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Cicadas: Facts about the loud, seasonal insects

A periodical cicada from Brood XIII, which emerged in 2007, sits on a fence at a forest preserve in Willow Springs, Illinois.
A periodical cicada from Brood XIII, which emerged in 2007, sits on a fence at a forest preserve in Willow Springs, Illinois. (Image credit: Scott Olson/Getty Images)

Cicadas are winged insects that produce a loud buzzing song that can be heard throughout the summer, and they live on every continent except Antarctica. Annual cicadas appear each year in late June through August. Periodical cicadas, found only in parts of North America, emerge from late April through early May in a cycle that spans 13 or 17 years, depending on the species.

What do cicadas look like?

There are around 3,400 cicada species, of which seven are periodical cicadas (three 17-year cicada species and four 13-year cicada species), according to Scientific American. All cicadas have large, bulging eyes; these are usually black or green in annual cicadas, and are typically bright red in periodical cicadas (but in rare cases, periodical cicada eyes can be white, blue, yellow, or even multicolored, according to Cicada Mania). 

Annual cicadas' bodies can be solid or patterned in shades of black, brown and green, and they measure about 1.75 inches (44 millimeters) long on average, according to North Carolina State University in Raleigh. Periodical cicadas' bodies are deep black and are a bit smaller than those of annual cicadas', measuring about 0.75 to 1.25 inches (19 to 32 mm) long. Cicadas' wings are veined and transparent, and darker veins near the tips of the wings in some species make the shape of a "W." They have no stingers and lack chewing mouthparts, so they can't bite. Adult females have a sharp ovipositor, a styluslike organ for egg laying, and males have ribbed tymbals — exoskeleton structures of alternating stiff and flexible membranes — on the first abdominal segment. When males rapidly expand and contract their tymbals, the vibration produces the cicada's distinctive summer song.

Cicada Taxonomy

Kingdom: Animalia

Phylum: Arthropoda 

Class: Insecta 

Order: Hemiptera 

Family: Cicadidae

Source: ITIS

As juveniles, or nymphs, cicadas are white and resemble ants or termites. They grow underground by molting through several nymph stages called instars. During the last instar stage, nymphs emerge from their burrows. This aboveground nymph stage is wingless with a light-brown exoskeleton and large front limbs that it uses to anchor itself to trees, plants or tall grasses, in preparation for the final molt — into its adult form.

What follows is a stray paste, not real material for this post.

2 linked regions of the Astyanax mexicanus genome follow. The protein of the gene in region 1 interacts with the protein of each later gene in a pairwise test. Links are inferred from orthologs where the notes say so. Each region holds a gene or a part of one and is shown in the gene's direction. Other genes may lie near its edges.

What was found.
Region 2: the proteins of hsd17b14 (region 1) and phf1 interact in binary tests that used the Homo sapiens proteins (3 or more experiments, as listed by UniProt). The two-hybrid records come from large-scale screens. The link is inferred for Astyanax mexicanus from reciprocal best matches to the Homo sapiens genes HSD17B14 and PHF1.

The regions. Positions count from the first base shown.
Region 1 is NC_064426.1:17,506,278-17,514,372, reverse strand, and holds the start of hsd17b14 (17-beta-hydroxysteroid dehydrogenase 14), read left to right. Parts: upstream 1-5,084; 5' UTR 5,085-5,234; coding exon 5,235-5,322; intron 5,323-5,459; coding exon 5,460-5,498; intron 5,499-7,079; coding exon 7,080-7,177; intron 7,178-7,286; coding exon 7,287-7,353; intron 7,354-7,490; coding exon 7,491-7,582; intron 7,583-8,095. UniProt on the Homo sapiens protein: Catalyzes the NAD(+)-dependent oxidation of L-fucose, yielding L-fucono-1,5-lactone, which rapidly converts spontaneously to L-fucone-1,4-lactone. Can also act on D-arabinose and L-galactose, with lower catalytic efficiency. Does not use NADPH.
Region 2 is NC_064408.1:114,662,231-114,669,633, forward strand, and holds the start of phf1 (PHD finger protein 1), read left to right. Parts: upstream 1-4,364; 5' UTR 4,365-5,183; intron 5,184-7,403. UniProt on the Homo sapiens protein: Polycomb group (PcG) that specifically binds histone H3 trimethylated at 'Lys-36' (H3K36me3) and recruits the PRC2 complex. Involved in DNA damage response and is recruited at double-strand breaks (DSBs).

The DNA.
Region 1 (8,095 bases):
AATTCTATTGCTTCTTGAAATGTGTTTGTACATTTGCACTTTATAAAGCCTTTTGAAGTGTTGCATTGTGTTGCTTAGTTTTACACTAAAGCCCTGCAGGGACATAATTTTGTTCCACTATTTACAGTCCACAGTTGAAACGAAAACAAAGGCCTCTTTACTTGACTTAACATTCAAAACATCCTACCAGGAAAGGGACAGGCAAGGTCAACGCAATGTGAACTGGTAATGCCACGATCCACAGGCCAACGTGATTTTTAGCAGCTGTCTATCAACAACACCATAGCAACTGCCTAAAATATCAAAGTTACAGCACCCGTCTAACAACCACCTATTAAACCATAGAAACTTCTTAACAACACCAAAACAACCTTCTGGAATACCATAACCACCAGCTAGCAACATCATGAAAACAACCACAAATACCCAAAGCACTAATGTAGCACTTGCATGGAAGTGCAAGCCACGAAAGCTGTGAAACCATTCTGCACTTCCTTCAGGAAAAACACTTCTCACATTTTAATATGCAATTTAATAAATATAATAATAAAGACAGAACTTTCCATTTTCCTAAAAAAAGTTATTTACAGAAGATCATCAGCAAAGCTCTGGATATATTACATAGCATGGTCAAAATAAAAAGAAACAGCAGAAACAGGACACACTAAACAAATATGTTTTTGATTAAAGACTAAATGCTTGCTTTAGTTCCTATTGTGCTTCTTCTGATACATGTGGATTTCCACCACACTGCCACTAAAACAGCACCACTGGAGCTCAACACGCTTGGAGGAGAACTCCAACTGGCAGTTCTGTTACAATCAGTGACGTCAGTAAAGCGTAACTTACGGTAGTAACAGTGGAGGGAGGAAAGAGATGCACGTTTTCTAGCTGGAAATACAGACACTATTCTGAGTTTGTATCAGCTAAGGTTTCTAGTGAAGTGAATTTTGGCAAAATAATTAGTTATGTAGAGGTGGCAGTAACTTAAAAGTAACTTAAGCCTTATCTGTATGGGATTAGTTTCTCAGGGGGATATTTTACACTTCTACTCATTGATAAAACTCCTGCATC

When adults break out of the nymph exoskeleton their bodies are soft and white, but over the next few hours their wings unfurl and their adult exoskeleton hardens and darkens — they are known as teneral adults during this transitional phase, while their bodies are still soft, according to the University of Connecticut (UConn) in Stamford. It takes about four to six days for their exoskeletons to harden completely.

How do cicadas reproduce?

That loud buzzing sound that cicadas produce is a mating call. Male cicadas sing together in choruses by vibrating their tymbals, and the song attracts both males and females that cluster together to mate. After mating, the males die and females begin to lay their eggs — approximately 20 at a time — which they insert into slits in tree branches with their ovipositors. 

The eggs hatch within six to 10 weeks, and the nymphs drop from the branches to the ground, burrow into the soil and suck nutrients from plant roots.

An annual cicada climbs from its nymph exoskeleton in Klaten, Indonesia. (Image credit: Sriyana Sriyana/EyeEm/Getty Images)

What are cicadas' habits?

Cicadas spend most of their lives underground as nymphs, followed by a short adulthood — lasting about two to six weeks — above the ground, usually in trees near the locations where they emerge, according to the University of Michigan's Museum of Zoology.